Managers are more likely to buy into a program that they helped design. This partnership and buy-in will be critical during the execution and evaluation stages of the training initiative.
2. Train the managers on how to coach
Not every sales manager was promoted based on their ability to coach others but rather on their ability to sell and drive revenue. And many managers don’t receive the training they need, because organizations overlook the importance of sales manager training.
According to Harvard Business Review, there are two main reasons why organizations overlook sales manager training. First, some sales leaders believe that, because sales managers were once successful salespeople, they should be able to manage salespeople effectively based on natural instinct. Second, some sales leaders lack the business justification to warrant a formal program because of the expense.
Many sales managers believe that if they are meeting with and managing their team members, they are coaching them. But managing is typically a one-way street while coaching relies on open communication by both parties. The key element of success in any coaching practice is the manager’s ability to listen and guide rather than direct.
Manager training should include learning how to coach. One of the world’s most popular coaching models is the GROW model. This model is often used for problem solving, goal setting and performance improvement. GROW is comprised of four elements:
- Goal – What do you want to achieve?
- Reality – What is the current reality?
- Options – What are the available options?
- Will – What action will you take?
Sales managers need to understand the key elements of coaching in order to help reinforce a change or drive new behavior that is meant to result from a training program. Organizations should invest in coaching training around acknowledged coaching methodologies, such as GROW.
3. Incorporate managers in training
Too often managers require their teams to attend a training session, but fail to attend it themselves. Or the managers attend but are not paying attention or actively engaged.
Salespeople need their leaders to model success for them. Research published in Frontiers in Psychology shows that when employees view their leaders as empowering and capable, they work more proactively.
The same findings hold true for sales training and behavior change. If the manager does not appear engaged in the initiative, the team will sense this and check out of the training. The manager not only must learn what the training is asking employees to do but become a model of how it should change their sales behavior.
- Follow-up and refresh
The key success factor for any initiative is to have the managers coach their reps after the training is completed. They need to work with them to not only refresh the training content but also help them make the behavior change. This engagement will help the knowledge retention issues discussed earlier in this article.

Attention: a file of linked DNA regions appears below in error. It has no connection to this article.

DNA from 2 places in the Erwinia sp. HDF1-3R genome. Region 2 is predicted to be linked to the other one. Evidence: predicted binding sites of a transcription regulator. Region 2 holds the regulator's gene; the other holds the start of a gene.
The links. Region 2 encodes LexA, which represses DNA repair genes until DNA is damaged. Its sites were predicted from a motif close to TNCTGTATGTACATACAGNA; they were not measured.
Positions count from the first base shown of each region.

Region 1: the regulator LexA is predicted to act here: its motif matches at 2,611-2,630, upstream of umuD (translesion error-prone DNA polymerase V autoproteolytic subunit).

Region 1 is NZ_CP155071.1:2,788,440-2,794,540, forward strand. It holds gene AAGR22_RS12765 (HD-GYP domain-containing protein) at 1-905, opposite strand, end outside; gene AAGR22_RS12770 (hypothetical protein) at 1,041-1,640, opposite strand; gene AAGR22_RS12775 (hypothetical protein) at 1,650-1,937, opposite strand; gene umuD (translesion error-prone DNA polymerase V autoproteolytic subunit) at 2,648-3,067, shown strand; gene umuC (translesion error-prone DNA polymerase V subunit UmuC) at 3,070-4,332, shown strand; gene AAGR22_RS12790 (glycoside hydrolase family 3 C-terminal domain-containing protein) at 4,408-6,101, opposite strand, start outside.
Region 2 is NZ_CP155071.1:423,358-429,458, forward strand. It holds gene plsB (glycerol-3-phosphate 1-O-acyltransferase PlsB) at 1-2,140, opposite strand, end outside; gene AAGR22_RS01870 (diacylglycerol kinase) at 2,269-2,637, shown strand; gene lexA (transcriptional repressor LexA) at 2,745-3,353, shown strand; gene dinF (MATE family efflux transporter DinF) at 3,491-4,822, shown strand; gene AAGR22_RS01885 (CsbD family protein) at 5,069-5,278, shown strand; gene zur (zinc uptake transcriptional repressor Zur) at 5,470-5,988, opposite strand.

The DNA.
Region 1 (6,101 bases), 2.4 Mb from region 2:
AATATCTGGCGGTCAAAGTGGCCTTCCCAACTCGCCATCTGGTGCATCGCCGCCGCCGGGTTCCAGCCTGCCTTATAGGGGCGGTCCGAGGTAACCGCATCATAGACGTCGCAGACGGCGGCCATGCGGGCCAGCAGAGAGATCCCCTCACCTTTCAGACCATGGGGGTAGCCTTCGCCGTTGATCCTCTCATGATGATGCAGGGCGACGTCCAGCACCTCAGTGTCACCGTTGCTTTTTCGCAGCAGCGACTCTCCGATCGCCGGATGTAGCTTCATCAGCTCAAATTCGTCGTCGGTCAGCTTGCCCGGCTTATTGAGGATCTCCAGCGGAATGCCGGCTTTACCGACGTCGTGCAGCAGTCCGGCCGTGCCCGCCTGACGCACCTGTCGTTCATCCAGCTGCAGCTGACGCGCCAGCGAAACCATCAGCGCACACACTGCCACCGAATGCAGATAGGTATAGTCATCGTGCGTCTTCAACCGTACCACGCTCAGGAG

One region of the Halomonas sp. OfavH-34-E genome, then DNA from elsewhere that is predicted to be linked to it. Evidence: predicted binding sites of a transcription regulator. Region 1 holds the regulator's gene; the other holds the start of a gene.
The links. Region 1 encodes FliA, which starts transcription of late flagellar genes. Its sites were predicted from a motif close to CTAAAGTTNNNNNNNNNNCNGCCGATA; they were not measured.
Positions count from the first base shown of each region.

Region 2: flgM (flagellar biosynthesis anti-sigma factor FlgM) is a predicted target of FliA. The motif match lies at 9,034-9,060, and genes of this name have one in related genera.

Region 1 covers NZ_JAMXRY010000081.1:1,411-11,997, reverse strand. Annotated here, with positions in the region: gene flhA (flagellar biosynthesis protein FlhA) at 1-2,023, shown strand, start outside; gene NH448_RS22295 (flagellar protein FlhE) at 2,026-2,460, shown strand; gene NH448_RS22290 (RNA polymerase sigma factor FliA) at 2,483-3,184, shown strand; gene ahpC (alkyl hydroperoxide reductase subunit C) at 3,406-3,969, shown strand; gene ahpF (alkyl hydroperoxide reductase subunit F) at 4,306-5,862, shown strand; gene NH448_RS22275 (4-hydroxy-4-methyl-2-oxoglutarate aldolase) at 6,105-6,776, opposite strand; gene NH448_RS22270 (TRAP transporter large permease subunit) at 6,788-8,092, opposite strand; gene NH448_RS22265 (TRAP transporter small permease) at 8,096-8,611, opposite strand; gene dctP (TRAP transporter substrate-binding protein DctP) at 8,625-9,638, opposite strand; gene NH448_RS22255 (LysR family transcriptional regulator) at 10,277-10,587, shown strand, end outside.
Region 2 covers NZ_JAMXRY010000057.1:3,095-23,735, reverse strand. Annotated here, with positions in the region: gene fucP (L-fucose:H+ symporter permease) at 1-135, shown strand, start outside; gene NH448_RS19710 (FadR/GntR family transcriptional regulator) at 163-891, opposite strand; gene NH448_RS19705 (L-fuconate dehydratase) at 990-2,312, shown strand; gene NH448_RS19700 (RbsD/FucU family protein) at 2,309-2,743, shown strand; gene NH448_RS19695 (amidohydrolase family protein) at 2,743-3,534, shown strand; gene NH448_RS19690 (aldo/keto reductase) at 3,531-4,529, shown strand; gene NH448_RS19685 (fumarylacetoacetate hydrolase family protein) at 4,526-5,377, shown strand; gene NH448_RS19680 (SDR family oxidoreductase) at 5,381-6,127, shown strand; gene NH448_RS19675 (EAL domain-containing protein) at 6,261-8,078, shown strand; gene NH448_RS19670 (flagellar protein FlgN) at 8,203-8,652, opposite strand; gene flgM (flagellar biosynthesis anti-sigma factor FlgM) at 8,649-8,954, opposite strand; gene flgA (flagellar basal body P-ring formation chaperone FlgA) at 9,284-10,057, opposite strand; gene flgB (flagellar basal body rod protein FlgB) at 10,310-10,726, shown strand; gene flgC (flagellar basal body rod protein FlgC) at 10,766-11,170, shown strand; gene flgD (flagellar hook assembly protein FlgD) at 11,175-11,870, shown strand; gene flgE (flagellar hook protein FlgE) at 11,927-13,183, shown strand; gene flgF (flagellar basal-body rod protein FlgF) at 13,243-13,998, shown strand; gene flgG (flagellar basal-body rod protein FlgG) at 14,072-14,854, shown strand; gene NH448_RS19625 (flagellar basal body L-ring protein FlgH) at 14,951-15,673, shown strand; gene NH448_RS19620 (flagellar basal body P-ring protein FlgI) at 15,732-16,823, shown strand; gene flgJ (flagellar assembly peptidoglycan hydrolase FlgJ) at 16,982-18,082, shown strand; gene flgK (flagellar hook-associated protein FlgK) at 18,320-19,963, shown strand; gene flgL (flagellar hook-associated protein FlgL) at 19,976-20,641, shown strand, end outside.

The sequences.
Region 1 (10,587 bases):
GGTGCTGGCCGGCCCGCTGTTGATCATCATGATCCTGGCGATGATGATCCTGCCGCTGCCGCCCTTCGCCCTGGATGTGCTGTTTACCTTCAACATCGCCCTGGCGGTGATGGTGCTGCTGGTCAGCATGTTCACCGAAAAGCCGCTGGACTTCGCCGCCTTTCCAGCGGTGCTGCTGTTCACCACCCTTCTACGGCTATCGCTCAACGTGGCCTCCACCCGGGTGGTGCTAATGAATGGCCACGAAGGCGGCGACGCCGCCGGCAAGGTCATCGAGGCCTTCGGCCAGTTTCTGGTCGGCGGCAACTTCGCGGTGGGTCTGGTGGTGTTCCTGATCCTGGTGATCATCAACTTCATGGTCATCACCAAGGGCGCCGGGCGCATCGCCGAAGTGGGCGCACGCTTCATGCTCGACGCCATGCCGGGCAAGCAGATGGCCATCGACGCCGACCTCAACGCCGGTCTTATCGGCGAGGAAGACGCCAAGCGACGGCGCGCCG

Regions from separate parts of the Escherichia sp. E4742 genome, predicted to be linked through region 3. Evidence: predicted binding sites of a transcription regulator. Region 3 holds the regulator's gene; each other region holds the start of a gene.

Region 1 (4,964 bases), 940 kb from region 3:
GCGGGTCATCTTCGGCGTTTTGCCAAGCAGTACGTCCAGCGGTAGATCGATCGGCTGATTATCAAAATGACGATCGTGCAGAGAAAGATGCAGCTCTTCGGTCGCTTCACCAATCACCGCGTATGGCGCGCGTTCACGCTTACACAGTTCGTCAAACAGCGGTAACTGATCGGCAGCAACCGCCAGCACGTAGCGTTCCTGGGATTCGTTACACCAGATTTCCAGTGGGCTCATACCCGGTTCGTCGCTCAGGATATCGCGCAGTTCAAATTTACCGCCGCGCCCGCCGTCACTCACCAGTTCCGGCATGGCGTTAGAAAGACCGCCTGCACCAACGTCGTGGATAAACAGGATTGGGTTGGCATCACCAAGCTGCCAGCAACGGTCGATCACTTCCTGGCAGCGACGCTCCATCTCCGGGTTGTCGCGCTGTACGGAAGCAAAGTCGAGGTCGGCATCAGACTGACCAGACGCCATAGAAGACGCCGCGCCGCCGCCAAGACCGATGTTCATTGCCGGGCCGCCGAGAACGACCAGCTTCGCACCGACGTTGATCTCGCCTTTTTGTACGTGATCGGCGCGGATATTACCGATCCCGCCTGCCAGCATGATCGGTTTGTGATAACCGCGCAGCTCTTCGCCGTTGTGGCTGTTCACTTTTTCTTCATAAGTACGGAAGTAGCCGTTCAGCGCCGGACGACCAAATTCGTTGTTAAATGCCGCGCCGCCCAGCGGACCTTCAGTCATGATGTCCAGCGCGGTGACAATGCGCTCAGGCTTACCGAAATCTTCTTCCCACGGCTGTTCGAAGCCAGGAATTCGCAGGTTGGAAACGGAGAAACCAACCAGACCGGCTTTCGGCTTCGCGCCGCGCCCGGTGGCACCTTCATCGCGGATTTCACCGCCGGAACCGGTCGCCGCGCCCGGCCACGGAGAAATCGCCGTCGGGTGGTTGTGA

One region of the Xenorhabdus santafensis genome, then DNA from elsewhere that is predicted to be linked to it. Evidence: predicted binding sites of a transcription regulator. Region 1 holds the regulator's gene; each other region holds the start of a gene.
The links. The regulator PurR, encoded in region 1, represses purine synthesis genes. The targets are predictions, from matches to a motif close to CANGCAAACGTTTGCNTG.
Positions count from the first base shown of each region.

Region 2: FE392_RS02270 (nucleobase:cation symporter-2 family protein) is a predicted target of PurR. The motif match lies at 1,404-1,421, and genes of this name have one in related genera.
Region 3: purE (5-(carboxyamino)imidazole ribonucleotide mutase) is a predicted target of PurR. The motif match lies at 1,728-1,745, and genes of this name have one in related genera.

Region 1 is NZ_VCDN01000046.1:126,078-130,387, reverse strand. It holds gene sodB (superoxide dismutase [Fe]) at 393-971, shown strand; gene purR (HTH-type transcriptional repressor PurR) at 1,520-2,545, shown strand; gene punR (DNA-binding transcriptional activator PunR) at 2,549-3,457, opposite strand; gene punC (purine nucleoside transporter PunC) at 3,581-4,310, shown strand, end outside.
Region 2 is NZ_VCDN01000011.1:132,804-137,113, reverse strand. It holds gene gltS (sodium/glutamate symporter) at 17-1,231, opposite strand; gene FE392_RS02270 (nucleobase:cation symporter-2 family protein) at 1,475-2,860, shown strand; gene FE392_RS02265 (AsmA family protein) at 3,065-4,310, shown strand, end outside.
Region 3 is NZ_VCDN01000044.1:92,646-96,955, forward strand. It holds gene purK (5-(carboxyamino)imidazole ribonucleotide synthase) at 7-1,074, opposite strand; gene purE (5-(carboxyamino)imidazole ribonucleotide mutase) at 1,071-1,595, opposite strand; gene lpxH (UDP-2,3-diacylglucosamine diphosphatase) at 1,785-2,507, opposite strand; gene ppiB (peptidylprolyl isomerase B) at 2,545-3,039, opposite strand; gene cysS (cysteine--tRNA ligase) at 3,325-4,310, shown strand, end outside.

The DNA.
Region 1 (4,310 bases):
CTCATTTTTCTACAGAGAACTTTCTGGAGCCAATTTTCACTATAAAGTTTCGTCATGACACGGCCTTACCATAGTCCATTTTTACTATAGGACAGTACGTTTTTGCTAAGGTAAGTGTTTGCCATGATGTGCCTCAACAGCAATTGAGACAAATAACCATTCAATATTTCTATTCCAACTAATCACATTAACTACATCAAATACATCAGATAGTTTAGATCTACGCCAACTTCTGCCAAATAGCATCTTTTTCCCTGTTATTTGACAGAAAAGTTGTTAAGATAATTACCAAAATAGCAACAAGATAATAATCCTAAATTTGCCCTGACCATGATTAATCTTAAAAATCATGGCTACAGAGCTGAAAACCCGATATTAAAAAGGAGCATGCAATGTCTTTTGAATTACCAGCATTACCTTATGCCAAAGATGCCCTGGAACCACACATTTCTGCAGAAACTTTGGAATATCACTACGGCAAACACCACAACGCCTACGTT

During the process, the sales managers should be coached by expert coaches. Expert coaches can be external consultants or internal employees that are skilled and well-versed in coaching best practices.
These expert coaches should regularly touch base with managers and help them work through any issues or roadblocks they may hit along the way. This will also ensure the sales managers are holding up their promise to coach their teams.
- Track and share results
Managers need to be made aware of the program’s success. Data should be based on program objectives, collected and reported at the appropriate evaluation level to assess the initiative’s success.
If it is a success, they are more likely to continue coaching and be an active participant in future training initiatives. If it is not, they need to own some of the outcome and try to correct the mistakes.
Top sales leaders will look to their sales teams to tell them if a program is a success or not. Making sure the sales managers are well-versed in the program results and statistics will help them win over top management.
Putting it in to Action
As we have discussed in this article, training alone does not result in long-term behavior change within a sales organization. Organizations need to ensure that managers are involved early on in the training initiative and serve as a key component in refresh training.
Too often, sales managers do not receive the training they need to be effective coaches. Organizations that hope to transform and progress forward need to ensure they have a consistent sales coaching practice, and this coaching practice needs to be an integral part of every training initiative.